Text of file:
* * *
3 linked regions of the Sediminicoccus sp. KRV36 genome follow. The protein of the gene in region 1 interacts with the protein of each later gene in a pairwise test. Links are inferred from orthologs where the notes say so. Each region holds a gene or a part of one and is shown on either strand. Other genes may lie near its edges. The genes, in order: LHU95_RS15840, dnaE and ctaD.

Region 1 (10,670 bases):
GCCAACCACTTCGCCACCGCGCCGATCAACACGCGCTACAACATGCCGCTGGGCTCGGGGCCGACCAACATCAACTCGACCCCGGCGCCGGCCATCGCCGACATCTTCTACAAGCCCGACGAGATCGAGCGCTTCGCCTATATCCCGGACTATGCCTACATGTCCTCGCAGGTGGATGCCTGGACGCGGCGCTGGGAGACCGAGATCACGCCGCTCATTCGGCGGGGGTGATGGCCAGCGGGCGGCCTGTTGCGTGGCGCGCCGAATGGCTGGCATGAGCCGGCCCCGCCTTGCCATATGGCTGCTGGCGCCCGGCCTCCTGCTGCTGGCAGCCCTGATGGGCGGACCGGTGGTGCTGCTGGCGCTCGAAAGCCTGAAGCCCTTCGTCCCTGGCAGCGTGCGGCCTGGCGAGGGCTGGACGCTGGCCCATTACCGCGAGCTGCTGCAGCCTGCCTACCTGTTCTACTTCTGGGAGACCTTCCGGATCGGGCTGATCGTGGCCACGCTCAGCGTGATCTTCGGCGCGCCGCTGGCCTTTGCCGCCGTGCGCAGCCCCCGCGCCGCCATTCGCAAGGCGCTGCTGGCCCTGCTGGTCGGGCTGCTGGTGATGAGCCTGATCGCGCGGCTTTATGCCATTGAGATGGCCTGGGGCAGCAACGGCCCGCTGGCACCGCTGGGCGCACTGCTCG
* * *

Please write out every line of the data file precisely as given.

3 linked regions of the Sediminicoccus sp. KRV36 genome follow. The protein of the gene in region 1 interacts with the protein of each later gene in a pairwise test. Links are inferred from orthologs where the notes say so. Each region holds a gene or a part of one and is shown on either strand. Other genes may lie near its edges. The genes, in order: LHU95_RS15840, dnaE and ctaD.

Region 1 (10,670 bases):
GCCAACCACTTCGCCACCGCGCCGATCAACACGCGCTACAACATGCCGCTGGGCTCGGGGCCGACCAACATCAACTCGACCCCGGCGCCGGCCATCGCCGACATCTTCTACAAGCCCGACGAGATCGAGCGCTTCGCCTATATCCCGGACTATGCCTACATGTCCTCGCAGGTGGATGCCTGGACGCGGCGCTGGGAGACCGAGATCACGCCGCTCATTCGGCGGGGGTGATGGCCAGCGGGCGGCCTGTTGCGTGGCGCGCCGAATGGCTGGCATGAGCCGGCCCCGCCTTGCCATATGGCTGCTGGCGCCCGGCCTCCTGCTGCTGGCAGCCCTGATGGGCGGACCGGTGGTGCTGCTGGCGCTCGAAAGCCTGAAGCCCTTCGTCCCTGGCAGCGTGCGGCCTGGCGAGGGCTGGACGCTGGCCCATTACCGCGAGCTGCTGCAGCCTGCCTACCTGTTCTACTTCTGGGAGACCTTCCGGATCGGGCTGATCGTGGCCACGCTCAGCGTGATCTTCGGCGCGCCGCTGGCCTTTGCCGCCGTGCGCAGCCCCCGCGCCGCCATTCGCAAGGCGCTGCTGGCCCTGCTGGTCGGGCTGCTGGTGATGAGCCTGATCGCGCGGCTTTATGCCATTGAGATGGCCTGGGGCAGCAACGGCCCGCTGGCACCGCTGGGCGCACTGCTCG